RALEIGH, N.C. -- Sometimes it's little more than a footnote when a rookie scores his first goal in the middle of a season, particularly a call-up player.
But for one night, Carolina Hurricanes rookie Riley Nash had his moment. More accurately, he had several.
Nash, playing his 12th NHL game in his third professional season, had a point on three of the Hurricanes' first four goals, and Carolina buried the Florida Panthers, 6-2, Saturday night at PNC Arena.
The forward twice fed Jussi Jokinen for first-period goals during a three-minute flurry that gave the Hurricanes a 3-0 lead. Early in the second period, Nash finished a give-and-go with Patrick Dwyer to put Carolina ahead 4-1.
For Nash, who has scored no more than 14 goals in any of his three American Hockey League seasons, it was the kind of game that makes a rookie imagine the possibilities.
"It was just one night, so I'm hoping to keep it going over the course of some games, so then I realize maybe I can do it in the NHL," Nash said.
The former Edmonton Oilers first-round draft pick (2007, No. 21), thought he had his first goal in the bank a couple of shifts earlier, but he drilled one off the post from the slot.
"I thought it was going to be a pretty nice goal, probably my nicest goal all year in the AHL or here," said Nash, who smiled at the near miss. "So I was a little disappointed I didn't (get it), but that's all right. Jussi Jokinen and our line was going right out of the gates. Patty Dwyer was skating, so they made it really easy on me."
The mood was far more tense in the Florida locker room afterward. The Panthers, with an Eastern Conference-low six wins, lost goaltender Jose Theodore on the first shot of the game. After making a right-pad save on Jokinen, Theodore immediately fell face down in the crease. He was helped from the ice, unable to put any weight on his right leg. He was replaced by Scott Clemmensen.
The Panthers also lost defenseman Dmitry Kulikov in the second period. He appeared to catch a rut in the ice in his own zone and fell backward into the boards. He left the ice holding his right wrist.
Despite the injuries, Florida coach Kevin Dineen cut his team no slack.
"You can't blame it on injuries," Dineen said. "To me that's the ultimate cop-out.
"We were not prepared to play this game. It was a big divisional game against our first-place team, and it looked like from the drop of the puck that we weren't prepared, and that leads to injuries to a certain extent too. If you don't have your game face on, boy, it's a man's game out there."
For one night, the Hurricanes were able to shake some negative tendencies. The win marked their first in the Southeast Division after five losses. They also were the slowest-starting team in the NHL; in 19 games, they had scored eight first-period goals.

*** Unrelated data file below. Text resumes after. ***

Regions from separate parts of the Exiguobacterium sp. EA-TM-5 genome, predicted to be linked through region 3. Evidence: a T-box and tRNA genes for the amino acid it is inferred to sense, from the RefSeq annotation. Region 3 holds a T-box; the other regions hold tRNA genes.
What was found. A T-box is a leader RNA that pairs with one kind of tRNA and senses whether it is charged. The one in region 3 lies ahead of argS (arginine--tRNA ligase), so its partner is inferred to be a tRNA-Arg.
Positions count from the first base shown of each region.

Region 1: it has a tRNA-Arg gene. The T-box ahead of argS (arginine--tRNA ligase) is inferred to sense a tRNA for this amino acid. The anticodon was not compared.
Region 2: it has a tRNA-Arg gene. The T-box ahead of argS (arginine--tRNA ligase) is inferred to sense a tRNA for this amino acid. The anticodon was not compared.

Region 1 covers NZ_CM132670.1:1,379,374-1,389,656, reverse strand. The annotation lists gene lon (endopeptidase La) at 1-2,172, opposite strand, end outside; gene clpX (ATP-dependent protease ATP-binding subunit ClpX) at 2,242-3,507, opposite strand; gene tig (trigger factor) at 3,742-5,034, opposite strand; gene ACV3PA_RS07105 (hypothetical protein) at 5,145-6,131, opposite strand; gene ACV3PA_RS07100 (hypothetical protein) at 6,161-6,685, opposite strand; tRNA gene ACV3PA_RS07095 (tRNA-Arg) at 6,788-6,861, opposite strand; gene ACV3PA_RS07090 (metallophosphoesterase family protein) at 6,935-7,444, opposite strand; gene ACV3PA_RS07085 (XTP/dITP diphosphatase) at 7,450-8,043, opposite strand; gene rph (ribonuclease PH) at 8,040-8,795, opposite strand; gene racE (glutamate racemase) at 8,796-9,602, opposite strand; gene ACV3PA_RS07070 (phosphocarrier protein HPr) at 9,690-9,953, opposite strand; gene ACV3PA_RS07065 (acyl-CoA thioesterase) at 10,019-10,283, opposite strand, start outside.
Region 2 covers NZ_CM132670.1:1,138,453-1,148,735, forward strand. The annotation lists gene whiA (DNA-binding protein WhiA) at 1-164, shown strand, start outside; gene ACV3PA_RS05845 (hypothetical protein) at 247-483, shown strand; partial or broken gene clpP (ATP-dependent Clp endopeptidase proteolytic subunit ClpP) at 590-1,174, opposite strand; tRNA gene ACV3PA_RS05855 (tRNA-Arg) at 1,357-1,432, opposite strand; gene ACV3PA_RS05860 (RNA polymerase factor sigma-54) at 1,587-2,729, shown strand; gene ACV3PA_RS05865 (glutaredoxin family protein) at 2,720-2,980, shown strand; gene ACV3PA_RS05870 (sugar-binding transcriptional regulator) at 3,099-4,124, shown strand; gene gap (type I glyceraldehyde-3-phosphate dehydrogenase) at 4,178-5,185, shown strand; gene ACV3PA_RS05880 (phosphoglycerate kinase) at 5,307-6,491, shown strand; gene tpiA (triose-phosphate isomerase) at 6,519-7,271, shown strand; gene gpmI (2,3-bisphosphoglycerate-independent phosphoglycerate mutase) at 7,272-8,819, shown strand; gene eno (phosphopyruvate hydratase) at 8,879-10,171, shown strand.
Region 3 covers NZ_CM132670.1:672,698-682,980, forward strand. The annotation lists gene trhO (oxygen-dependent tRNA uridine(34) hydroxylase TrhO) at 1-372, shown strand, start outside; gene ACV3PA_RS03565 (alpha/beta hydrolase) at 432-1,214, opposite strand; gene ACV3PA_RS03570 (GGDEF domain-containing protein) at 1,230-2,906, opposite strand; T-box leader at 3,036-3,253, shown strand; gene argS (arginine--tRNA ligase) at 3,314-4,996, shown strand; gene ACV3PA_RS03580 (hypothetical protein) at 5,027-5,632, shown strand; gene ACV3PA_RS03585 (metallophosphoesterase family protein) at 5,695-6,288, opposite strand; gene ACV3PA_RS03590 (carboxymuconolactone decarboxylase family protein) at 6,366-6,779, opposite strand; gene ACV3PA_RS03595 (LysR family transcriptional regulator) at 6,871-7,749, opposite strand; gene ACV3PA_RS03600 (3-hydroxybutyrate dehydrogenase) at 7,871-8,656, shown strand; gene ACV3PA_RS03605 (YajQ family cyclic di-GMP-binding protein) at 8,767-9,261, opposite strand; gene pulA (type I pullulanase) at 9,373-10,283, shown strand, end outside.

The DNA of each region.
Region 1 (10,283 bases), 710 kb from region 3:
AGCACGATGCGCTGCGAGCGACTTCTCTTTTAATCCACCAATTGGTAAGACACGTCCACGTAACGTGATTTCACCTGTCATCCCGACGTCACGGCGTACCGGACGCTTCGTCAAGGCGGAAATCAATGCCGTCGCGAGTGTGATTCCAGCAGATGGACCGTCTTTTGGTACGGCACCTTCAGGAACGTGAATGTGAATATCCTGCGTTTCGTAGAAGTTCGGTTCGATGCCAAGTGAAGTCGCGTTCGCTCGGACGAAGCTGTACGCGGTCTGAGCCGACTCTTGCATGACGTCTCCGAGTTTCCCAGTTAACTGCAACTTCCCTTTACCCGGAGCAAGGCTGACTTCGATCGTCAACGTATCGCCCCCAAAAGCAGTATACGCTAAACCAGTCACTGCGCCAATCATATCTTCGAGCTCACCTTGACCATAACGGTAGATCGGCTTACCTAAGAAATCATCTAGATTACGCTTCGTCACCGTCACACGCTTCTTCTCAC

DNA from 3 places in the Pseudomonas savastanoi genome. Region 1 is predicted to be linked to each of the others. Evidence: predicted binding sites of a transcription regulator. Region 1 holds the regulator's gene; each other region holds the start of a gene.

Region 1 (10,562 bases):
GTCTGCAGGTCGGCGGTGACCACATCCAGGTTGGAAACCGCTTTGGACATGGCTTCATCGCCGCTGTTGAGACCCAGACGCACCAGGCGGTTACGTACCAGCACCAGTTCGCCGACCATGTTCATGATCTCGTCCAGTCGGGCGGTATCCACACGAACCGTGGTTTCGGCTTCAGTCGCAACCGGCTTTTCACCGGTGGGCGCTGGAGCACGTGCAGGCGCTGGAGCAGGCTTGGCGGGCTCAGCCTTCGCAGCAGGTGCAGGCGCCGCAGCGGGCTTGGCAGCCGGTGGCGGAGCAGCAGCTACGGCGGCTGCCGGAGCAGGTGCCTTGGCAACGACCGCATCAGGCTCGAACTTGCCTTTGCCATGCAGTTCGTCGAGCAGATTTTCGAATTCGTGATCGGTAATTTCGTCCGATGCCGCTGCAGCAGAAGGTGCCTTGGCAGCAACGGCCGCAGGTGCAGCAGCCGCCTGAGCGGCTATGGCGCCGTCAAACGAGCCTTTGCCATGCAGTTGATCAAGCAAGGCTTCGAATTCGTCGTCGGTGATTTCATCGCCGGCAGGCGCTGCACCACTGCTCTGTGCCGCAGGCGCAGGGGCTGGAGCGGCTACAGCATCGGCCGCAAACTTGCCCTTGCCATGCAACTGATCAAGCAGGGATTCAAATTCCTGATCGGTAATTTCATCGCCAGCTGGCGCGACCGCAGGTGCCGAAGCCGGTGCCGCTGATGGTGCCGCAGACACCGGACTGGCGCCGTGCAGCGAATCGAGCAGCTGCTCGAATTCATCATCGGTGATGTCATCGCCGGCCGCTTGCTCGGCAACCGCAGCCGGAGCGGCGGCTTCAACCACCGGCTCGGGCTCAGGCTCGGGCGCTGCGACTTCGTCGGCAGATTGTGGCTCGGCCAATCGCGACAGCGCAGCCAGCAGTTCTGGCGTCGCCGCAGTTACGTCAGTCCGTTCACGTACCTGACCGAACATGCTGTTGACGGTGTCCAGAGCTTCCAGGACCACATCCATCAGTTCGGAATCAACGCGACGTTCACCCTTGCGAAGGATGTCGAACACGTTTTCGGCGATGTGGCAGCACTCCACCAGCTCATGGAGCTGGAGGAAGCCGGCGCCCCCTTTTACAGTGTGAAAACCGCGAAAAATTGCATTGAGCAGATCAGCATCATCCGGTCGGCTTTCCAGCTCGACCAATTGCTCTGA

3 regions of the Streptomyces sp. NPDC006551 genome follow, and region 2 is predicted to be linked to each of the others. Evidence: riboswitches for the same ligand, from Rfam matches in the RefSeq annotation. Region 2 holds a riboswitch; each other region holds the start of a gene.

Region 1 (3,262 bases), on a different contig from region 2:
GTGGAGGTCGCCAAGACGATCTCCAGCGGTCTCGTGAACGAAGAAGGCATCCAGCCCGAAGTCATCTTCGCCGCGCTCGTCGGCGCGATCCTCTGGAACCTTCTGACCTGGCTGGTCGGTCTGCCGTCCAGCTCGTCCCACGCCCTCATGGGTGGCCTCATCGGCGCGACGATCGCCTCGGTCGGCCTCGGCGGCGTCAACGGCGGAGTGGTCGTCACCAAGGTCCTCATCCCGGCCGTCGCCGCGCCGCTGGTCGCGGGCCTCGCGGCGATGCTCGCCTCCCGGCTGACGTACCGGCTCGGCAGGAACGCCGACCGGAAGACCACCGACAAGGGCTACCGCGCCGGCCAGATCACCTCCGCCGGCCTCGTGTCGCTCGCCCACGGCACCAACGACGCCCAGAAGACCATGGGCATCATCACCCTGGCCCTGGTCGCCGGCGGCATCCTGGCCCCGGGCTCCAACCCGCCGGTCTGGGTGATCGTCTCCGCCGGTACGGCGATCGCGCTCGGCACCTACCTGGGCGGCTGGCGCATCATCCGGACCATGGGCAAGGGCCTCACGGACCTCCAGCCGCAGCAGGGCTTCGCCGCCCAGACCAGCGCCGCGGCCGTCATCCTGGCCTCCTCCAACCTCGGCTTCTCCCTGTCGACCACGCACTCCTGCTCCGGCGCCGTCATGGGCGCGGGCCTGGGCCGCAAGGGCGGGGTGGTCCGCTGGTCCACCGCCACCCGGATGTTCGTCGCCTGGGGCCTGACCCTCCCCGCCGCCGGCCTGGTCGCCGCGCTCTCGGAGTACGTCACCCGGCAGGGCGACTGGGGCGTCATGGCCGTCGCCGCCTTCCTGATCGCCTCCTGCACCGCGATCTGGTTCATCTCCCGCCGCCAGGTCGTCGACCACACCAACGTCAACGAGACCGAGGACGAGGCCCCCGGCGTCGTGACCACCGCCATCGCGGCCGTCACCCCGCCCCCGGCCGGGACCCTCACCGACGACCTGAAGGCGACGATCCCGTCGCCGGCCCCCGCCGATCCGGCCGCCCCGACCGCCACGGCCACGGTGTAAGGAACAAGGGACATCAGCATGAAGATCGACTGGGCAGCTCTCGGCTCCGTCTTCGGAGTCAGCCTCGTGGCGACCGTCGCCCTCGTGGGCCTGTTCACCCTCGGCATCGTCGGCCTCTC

The three-goal outburst gave Carolina a rare bit of breathing room and might have allowed them to play a more inspired game.
"You ask anyone and they'll say you don't (play differently)," said defenseman Justin Faulk, who assisted on the opening goal. "But maybe when you're down, you're gripping your stick a little tighter than when you're up."
Sandwiched between Jokinen's two first-period goals was a score from Jiri Tlusty. Without a goal in his first nine games, Tlusty has scored in 10 of his past 11.
"It's a nice feeling when the puck is going in," Tlusty said. "But the better feeling is for the first time we beat a team in our division."
Jokinen's two goals helped him shake a season-long scoring slump. The former 30-goal scorer doubled his season total.
"For every goal-scorer, lots of times they come in bunches," Jokinen said. "Lots of it has to do with confidence. I think the biggest thing for me is I need to shoot more. Some other games I looked more for a pass, but getting two goals, I can get a little more confident and hopefully I can keep scoring."
Eric Staal, also historically a slow starter, cashed in with a pair of goals. The Hurricanes captain has 12 goals and 24 points through 20 games, and has been held off the score sheet five times.
On the heels of a convincing 4-1 win against the Pittsburgh Penguins on Thursday, the Hurricanes are playing with confidence -- not to mention plenty of scoring touch. They will try to build on the momentum Sunday in the second of this back-to-back at Florida.
"We have them again in their barn, and it's not going to be as easy as it was tonight," Tlusty said. "But we made a pretty good statement tonight that we can play 60 minutes of hockey pretty hard and it's tough to play against us."
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